Dubai-UAE: Governments and the United Nations should create an internationally adopted framework specifically designed to help solve global challenges, a world-leading futurist told the Dubai Future Forum 2023, the world’s largest gathering of futurists, today.

Dr. Jamie Metzl, founder of ‘OneShared.World’ and author of Hacking Darwin, said the world is struggling to address its greatest challenges “because it is not organised”.

“We can’t solve climate change while everyone is competing with each other … We need to do the equivalent of finding a universal flu vaccine. What is the common element and how do we target that? That’s why we need to think of global frameworks,” he said during a panel titled ‘Law and Order: How Do We Hold Technology Accountable in the Future?’.

The panel, held under one of the forum’s four themes – Transcending Collaboration – explored specific challenges relating to the rapid emergence of technologies such as artificial intelligence (AI). Olivier Desbiey from ‘AXA Group’ described how regulating technology “is a global concern and we need global solutions”, while Dr June Brawner from ‘The Royal Society’ underlined the need for international collaboration on a regulatory level, calling for governments to “share best practices”.

The Transcending Collaboration theme examined the proliferation of AI, the future dynamics between humans and machines, and how societies can adapt to rapid technological advancements.

Tackling a panel titled ‘Bionic Being: Will Wearable Technology Provide Us with the Option of a New Sixth Sense?’, Prof. Paolo Dario from ‘Dubai Future Labs’ likened wearables to having companions, while Ken Chua from ‘(these)abilities’ said all wearables need to undergo community testing. Pawel Swieboda from ‘NeuroCentury’ concurred with the concept of purpose-driven wearables, noting that it was key to driving the sector to reach 1.1 billion connected wearable devices in 2022.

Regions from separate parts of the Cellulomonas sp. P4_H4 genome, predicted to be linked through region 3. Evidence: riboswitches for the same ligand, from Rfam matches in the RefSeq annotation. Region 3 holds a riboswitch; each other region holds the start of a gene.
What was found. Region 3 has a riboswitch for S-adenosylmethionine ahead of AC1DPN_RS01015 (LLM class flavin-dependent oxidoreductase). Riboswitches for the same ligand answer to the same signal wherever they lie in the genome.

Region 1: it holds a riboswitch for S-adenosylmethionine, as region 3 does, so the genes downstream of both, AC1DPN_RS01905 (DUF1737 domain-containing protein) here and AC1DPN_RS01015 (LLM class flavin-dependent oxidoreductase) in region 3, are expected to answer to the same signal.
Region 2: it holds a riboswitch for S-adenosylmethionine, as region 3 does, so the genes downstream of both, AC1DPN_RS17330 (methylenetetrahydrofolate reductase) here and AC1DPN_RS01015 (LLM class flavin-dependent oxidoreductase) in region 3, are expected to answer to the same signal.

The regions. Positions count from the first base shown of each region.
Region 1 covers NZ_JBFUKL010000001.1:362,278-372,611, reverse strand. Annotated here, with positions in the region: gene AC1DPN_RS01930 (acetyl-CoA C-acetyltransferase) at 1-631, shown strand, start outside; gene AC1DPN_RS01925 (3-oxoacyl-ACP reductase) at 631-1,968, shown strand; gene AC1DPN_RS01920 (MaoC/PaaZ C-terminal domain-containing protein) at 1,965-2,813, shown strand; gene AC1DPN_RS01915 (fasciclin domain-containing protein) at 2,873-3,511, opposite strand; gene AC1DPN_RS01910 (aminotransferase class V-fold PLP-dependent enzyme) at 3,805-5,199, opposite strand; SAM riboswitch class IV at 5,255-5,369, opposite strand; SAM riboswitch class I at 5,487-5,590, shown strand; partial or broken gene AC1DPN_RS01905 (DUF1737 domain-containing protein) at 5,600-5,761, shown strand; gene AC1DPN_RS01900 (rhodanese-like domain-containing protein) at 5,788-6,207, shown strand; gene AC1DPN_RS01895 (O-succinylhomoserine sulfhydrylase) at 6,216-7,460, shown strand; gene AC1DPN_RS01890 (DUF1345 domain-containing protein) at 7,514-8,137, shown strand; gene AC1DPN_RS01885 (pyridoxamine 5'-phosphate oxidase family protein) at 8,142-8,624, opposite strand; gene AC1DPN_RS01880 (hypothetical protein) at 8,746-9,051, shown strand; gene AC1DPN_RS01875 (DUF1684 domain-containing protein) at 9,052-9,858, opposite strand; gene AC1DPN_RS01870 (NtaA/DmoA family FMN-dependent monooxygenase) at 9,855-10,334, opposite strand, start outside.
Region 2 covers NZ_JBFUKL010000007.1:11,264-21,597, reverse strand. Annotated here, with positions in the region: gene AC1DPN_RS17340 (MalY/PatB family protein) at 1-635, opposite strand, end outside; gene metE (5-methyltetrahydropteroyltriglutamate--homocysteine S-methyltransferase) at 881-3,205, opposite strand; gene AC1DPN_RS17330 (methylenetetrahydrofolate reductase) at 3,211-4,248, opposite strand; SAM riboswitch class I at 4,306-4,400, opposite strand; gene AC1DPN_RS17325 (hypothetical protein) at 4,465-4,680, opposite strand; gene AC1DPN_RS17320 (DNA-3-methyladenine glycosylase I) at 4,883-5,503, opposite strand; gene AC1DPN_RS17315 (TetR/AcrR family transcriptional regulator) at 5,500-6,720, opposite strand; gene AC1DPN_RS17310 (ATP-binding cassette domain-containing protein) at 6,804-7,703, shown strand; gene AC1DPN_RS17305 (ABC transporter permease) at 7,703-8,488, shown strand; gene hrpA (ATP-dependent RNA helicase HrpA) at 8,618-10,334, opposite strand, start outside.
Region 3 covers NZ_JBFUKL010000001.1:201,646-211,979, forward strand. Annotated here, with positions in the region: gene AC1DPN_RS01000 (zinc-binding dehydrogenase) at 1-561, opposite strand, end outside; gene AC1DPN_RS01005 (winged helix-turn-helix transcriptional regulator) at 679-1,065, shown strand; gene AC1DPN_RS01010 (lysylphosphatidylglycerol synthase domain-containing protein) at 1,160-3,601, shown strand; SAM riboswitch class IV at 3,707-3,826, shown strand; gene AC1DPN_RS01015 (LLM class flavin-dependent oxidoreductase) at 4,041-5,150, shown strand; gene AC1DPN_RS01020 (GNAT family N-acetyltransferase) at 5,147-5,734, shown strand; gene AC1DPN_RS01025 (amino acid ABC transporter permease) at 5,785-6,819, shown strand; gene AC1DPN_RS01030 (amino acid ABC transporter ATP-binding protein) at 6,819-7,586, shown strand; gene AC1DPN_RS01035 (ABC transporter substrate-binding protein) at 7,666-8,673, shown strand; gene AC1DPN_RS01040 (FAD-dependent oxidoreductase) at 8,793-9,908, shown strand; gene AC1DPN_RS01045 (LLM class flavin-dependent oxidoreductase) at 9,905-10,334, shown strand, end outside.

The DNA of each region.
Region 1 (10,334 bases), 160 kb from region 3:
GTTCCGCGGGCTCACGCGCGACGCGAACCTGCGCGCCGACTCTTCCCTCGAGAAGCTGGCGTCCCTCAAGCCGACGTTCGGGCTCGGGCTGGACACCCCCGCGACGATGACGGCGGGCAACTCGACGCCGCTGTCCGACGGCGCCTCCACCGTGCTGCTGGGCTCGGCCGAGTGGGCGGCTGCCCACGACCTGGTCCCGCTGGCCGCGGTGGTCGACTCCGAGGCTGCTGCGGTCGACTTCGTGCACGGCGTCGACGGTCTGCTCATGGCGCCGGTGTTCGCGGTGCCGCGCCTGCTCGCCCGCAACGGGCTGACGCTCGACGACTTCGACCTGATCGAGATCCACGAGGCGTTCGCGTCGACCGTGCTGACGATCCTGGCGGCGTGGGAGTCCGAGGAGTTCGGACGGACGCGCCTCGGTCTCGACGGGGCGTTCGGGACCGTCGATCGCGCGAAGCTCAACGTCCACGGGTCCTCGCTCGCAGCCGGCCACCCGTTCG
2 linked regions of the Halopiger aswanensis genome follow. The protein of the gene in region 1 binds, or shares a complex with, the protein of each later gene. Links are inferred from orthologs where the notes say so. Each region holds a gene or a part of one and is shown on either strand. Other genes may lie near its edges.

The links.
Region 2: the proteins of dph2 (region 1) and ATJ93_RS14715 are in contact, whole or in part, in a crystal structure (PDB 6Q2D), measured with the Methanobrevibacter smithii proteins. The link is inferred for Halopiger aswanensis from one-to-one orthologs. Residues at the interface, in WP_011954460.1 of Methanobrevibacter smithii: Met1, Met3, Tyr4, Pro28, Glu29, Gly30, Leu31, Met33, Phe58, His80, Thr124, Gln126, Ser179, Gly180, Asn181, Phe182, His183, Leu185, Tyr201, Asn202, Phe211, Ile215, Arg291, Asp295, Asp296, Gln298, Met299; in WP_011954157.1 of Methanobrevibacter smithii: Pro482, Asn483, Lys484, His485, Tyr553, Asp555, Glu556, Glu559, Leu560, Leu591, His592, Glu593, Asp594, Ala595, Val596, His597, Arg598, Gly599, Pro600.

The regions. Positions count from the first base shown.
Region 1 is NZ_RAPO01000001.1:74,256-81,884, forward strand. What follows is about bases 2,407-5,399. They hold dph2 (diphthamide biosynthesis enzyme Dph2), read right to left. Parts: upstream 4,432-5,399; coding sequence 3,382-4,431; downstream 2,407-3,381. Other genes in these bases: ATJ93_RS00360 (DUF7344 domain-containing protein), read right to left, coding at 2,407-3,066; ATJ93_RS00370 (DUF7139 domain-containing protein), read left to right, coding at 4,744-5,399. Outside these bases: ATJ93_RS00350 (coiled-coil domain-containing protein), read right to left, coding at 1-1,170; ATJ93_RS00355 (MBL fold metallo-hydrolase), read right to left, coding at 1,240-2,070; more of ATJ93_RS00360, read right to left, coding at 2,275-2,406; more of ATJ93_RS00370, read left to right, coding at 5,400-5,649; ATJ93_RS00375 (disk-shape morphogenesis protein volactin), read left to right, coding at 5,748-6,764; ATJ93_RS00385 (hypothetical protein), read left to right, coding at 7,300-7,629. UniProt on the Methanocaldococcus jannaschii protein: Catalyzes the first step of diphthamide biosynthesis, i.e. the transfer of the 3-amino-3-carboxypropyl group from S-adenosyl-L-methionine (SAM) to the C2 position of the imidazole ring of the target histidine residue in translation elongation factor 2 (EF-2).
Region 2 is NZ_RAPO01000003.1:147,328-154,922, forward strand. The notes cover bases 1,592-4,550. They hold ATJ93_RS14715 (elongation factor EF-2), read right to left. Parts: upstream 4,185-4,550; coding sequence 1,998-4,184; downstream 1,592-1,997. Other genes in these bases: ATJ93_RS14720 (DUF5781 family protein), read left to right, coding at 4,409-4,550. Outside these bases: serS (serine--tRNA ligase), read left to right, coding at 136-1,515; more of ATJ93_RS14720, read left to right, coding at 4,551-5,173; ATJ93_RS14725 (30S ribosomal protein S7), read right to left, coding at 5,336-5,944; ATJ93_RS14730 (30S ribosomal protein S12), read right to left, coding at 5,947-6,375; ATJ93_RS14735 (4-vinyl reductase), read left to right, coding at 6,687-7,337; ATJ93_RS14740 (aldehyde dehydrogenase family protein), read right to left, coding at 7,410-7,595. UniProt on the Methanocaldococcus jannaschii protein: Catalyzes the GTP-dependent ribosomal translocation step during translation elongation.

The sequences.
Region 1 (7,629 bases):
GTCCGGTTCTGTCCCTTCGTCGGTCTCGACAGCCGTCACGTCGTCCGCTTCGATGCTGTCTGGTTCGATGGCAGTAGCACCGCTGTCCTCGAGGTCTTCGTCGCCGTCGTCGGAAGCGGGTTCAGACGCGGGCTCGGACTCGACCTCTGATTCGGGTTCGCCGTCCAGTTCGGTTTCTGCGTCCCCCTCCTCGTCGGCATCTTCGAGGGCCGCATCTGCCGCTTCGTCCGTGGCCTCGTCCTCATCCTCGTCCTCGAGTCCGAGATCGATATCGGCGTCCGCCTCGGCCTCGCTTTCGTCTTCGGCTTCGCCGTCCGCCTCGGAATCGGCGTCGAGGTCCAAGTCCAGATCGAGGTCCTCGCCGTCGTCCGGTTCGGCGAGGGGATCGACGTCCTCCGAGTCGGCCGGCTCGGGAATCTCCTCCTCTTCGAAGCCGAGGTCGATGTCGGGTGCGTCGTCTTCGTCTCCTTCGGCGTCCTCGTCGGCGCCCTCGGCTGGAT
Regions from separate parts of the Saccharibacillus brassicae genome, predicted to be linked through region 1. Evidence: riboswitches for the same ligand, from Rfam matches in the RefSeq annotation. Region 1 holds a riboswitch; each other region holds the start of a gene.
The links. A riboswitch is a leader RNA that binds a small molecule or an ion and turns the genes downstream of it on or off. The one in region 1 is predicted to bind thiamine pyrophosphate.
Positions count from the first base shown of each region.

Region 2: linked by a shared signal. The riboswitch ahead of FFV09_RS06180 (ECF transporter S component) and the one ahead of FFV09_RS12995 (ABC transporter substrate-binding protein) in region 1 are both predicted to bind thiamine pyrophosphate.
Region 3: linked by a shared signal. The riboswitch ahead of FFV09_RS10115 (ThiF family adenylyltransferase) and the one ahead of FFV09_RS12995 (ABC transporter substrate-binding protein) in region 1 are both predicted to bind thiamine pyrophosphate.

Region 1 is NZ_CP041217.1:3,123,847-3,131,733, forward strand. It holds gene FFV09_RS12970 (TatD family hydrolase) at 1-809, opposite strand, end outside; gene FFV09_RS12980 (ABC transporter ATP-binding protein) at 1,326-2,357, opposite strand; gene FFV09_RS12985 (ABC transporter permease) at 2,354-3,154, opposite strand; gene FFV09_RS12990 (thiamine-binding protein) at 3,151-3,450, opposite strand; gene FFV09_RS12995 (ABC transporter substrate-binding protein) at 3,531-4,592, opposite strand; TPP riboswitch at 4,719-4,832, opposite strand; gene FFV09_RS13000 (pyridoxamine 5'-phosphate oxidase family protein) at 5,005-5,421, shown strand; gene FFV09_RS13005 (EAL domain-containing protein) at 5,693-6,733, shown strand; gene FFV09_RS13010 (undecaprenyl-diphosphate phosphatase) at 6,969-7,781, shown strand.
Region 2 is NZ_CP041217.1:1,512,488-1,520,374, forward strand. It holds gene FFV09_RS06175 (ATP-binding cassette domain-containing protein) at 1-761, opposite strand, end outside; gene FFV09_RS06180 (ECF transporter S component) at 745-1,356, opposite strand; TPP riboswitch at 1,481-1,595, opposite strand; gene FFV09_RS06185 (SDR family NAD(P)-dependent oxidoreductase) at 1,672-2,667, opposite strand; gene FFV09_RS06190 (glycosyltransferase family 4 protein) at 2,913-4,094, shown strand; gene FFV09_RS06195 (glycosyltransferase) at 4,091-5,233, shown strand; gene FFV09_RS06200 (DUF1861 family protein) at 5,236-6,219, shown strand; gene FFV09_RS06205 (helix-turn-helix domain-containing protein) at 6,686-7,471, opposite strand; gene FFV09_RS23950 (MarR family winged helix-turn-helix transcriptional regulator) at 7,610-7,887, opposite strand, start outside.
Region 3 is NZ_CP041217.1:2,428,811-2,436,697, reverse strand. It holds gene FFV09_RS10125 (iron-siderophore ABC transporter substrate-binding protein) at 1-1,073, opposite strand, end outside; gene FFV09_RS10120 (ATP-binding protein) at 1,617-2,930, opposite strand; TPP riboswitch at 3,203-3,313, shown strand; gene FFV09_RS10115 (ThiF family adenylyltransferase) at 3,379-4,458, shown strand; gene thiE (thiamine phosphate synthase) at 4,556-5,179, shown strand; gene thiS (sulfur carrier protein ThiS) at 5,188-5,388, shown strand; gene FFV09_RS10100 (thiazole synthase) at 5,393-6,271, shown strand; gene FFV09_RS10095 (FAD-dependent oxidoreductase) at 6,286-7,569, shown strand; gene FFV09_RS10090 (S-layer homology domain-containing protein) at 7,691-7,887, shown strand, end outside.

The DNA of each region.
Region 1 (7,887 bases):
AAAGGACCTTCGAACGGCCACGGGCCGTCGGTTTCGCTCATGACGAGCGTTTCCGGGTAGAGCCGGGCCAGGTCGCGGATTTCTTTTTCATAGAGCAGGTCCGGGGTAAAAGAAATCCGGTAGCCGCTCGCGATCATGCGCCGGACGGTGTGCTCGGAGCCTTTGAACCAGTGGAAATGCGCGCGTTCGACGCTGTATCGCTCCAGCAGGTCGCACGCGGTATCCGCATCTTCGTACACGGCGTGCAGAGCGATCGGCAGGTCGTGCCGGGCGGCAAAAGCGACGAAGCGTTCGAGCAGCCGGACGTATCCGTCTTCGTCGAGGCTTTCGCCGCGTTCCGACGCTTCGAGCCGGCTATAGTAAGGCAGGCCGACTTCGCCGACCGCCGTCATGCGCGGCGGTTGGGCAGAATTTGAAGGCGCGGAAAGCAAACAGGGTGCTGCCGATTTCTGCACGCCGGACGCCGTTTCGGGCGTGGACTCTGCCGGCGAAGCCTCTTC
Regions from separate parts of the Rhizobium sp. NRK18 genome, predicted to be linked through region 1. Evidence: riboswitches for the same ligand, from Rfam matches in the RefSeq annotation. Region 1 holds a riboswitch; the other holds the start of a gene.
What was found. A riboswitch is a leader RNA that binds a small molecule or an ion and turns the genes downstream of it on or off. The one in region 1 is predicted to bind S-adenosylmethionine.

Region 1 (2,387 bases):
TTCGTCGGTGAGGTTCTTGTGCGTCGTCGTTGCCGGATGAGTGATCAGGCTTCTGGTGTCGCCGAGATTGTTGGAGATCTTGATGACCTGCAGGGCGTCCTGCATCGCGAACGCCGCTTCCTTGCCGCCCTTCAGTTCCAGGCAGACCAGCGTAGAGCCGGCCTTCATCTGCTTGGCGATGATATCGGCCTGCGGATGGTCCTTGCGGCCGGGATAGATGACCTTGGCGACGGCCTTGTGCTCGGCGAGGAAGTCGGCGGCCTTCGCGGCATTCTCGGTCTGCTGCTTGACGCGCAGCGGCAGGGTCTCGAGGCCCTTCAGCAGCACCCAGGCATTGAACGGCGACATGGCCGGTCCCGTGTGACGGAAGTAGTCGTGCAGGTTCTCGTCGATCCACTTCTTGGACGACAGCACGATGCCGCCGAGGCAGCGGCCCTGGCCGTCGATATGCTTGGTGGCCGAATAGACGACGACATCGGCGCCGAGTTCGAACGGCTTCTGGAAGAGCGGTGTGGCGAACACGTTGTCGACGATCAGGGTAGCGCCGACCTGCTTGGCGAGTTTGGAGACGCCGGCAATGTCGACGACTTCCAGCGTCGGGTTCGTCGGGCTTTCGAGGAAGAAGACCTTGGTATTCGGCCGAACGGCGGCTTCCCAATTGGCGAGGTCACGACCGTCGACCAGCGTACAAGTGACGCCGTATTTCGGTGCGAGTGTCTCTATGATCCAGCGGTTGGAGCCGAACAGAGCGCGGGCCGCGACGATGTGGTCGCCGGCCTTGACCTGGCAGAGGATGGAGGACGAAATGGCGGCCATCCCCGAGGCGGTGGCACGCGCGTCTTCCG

During a panel titled ‘Through the Looking Glass: Are We Ready for the Age of AI?’, Prof. Pascale Fung from the Hong Kong University of Science and Technology, busted the myth of personal data being used by generative AI tools, specifically large language models (LLMs).

She noted that they are trained on publicly available data, and all data is in the hand of the beholder, so it’s up to the user to provide the rights to access. She said: “We need to be mindful of what we’re developing, but ultimately, the ethical questions are posed on the implementation stage, not development. Hence, we need to proceed cautiously, but with optimism.”

William Hurley, better known as whurley*, from ‘Strangeworks’, spoke of the inaccurate doomsday predictions brought on by the spread of AI tools. He noted that we are at a key moment in time, with a very short window to affect the technology, and therefore we should be looking at ethics, but also development and advancement. He cited Japan’s light-touch approach to AI regulations when calling for a balanced approach to the implementation of technology and AI in the real world.

Prof. Hoda Alkhzaimi from Emaratsec highlighted that the AI boom unravelled several issues that need to be addressed. She noted that it increased visibility of global issues, while describing a drive to ensure solutions have technological sovereignty.

During a panel titled ‘Anticipate Responsibly: How Should Governments Act on Foresight?’, Aarathi Krishnan, Risk Anticipation and Strategic Foresight Expert noted that our systems, in a multilateral space, are not set up to understand or act on emerging risk, because they look at risks in silos – economic, health, nature, etc. whereas in reality, they’re interconnected.

Dimitri Lorenzani highlighted the need for collective intelligence to move to foresight optimism – to be honest about an inconvenient truth, for the purpose of addressing it and not for being pessimistic.

The second Dubai Future Forum, taking place on 27-28 November at the Museum of the Future, includes the participation of more than 150 speakers from around the globe, who are engaging in 70 dialogue sessions, keynote speeches, and workshops.

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